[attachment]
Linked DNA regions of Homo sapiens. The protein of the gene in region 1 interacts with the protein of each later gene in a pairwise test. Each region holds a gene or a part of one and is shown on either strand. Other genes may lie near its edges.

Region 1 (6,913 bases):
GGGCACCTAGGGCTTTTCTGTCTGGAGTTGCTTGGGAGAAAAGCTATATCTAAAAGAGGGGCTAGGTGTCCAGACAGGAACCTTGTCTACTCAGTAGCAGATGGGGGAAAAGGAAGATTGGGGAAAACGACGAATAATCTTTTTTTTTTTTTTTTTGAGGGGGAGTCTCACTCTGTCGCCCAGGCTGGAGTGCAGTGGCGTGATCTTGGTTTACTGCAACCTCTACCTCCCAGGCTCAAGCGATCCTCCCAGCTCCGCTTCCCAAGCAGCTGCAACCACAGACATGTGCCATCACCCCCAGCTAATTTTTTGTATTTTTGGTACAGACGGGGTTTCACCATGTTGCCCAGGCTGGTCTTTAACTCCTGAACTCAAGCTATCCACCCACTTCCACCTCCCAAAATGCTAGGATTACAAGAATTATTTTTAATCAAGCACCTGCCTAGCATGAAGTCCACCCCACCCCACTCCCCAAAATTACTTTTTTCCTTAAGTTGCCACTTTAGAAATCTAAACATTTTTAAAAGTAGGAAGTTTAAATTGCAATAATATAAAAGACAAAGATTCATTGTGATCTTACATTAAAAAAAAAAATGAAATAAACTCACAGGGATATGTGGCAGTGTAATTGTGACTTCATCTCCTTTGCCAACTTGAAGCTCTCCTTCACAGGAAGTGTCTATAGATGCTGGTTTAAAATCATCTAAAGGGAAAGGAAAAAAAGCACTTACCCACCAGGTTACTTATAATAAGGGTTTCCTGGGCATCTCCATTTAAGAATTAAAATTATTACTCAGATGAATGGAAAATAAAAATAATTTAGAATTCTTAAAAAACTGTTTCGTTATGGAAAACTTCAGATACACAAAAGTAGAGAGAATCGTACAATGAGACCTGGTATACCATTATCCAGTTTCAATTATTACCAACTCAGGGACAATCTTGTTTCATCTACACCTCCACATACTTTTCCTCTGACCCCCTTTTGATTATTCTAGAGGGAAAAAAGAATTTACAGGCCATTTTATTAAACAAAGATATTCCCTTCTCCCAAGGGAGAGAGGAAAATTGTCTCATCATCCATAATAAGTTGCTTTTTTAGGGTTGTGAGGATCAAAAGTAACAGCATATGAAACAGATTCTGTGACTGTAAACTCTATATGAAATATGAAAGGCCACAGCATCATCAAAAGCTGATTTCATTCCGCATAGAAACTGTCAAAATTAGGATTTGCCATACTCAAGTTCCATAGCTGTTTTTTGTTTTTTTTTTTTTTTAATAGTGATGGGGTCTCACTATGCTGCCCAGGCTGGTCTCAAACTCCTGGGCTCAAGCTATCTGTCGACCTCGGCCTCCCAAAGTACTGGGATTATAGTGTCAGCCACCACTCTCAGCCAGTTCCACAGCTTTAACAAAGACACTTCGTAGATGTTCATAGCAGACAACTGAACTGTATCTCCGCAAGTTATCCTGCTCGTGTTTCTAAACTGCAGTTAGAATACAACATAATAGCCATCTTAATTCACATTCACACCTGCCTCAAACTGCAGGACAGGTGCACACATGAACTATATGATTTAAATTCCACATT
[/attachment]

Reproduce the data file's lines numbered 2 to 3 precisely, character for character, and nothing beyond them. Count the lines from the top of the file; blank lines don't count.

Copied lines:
Region 1 (6,913 bases):
GGGCACCTAGGGCTTTTCTGTCTGGAGTTGCTTGGGAGAAAAGCTATATCTAAAAGAGGGGCTAGGTGTCCAGACAGGAACCTTGTCTACTCAGTAGCAGATGGGGGAAAAGGAAGATTGGGGAAAACGACGAATAATCTTTTTTTTTTTTTTTTTGAGGGGGAGTCTCACTCTGTCGCCCAGGCTGGAGTGCAGTGGCGTGATCTTGGTTTACTGCAACCTCTACCTCCCAGGCTCAAGCGATCCTCCCAGCTCCGCTTCCCAAGCAGCTGCAACCACAGACATGTGCCATCACCCCCAGCTAATTTTTTGTATTTTTGGTACAGACGGGGTTTCACCATGTTGCCCAGGCTGGTCTTTAACTCCTGAACTCAAGCTATCCACCCACTTCCACCTCCCAAAATGCTAGGATTACAAGAATTATTTTTAATCAAGCACCTGCCTAGCATGAAGTCCACCCCACCCCACTCCCCAAAATTACTTTTTTCCTTAAGTTGCCACTTTAGAAATCTAAACATTTTTAAAAGTAGGAAGTTTAAATTGCAATAATATAAAAGACAAAGATTCATTGTGATCTTACATTAAAAAAAAAAATGAAATAAACTCACAGGGATATGTGGCAGTGTAATTGTGACTTCATCTCCTTTGCCAACTTGAAGCTCTCCTTCACAGGAAGTGTCTATAGATGCTGGTTTAAAATCATCTAAAGGGAAAGGAAAAAAAGCACTTACCCACCAGGTTACTTATAATAAGGGTTTCCTGGGCATCTCCATTTAAGAATTAAAATTATTACTCAGATGAATGGAAAATAAAAATAATTTAGAATTCTTAAAAAACTGTTTCGTTATGGAAAACTTCAGATACACAAAAGTAGAGAGAATCGTACAATGAGACCTGGTATACCATTATCCAGTTTCAATTATTACCAACTCAGGGACAATCTTGTTTCATCTACACCTCCACATACTTTTCCTCTGACCCCCTTTTGATTATTCTAGAGGGAAAAAAGAATTTACAGGCCATTTTATTAAACAAAGATATTCCCTTCTCCCAAGGGAGAGAGGAAAATTGTCTCATCATCCATAATAAGTTGCTTTTTTAGGGTTGTGAGGATCAAAAGTAACAGCATATGAAACAGATTCTGTGACTGTAAACTCTATATGAAATATGAAAGGCCACAGCATCATCAAAAGCTGATTTCATTCCGCATAGAAACTGTCAAAATTAGGATTTGCCATACTCAAGTTCCATAGCTGTTTTTTGTTTTTTTTTTTTTTTAATAGTGATGGGGTCTCACTATGCTGCCCAGGCTGGTCTCAAACTCCTGGGCTCAAGCTATCTGTCGACCTCGGCCTCCCAAAGTACTGGGATTATAGTGTCAGCCACCACTCTCAGCCAGTTCCACAGCTTTAACAAAGACACTTCGTAGATGTTCATAGCAGACAACTGAACTGTATCTCCGCAAGTTATCCTGCTCGTGTTTCTAAACTGCAGTTAGAATACAACATAATAGCCATCTTAATTCACATTCACACCTGCCTCAAACTGCAGGACAGGTGCACACATGAACTATATGATTTAAATTCCACATT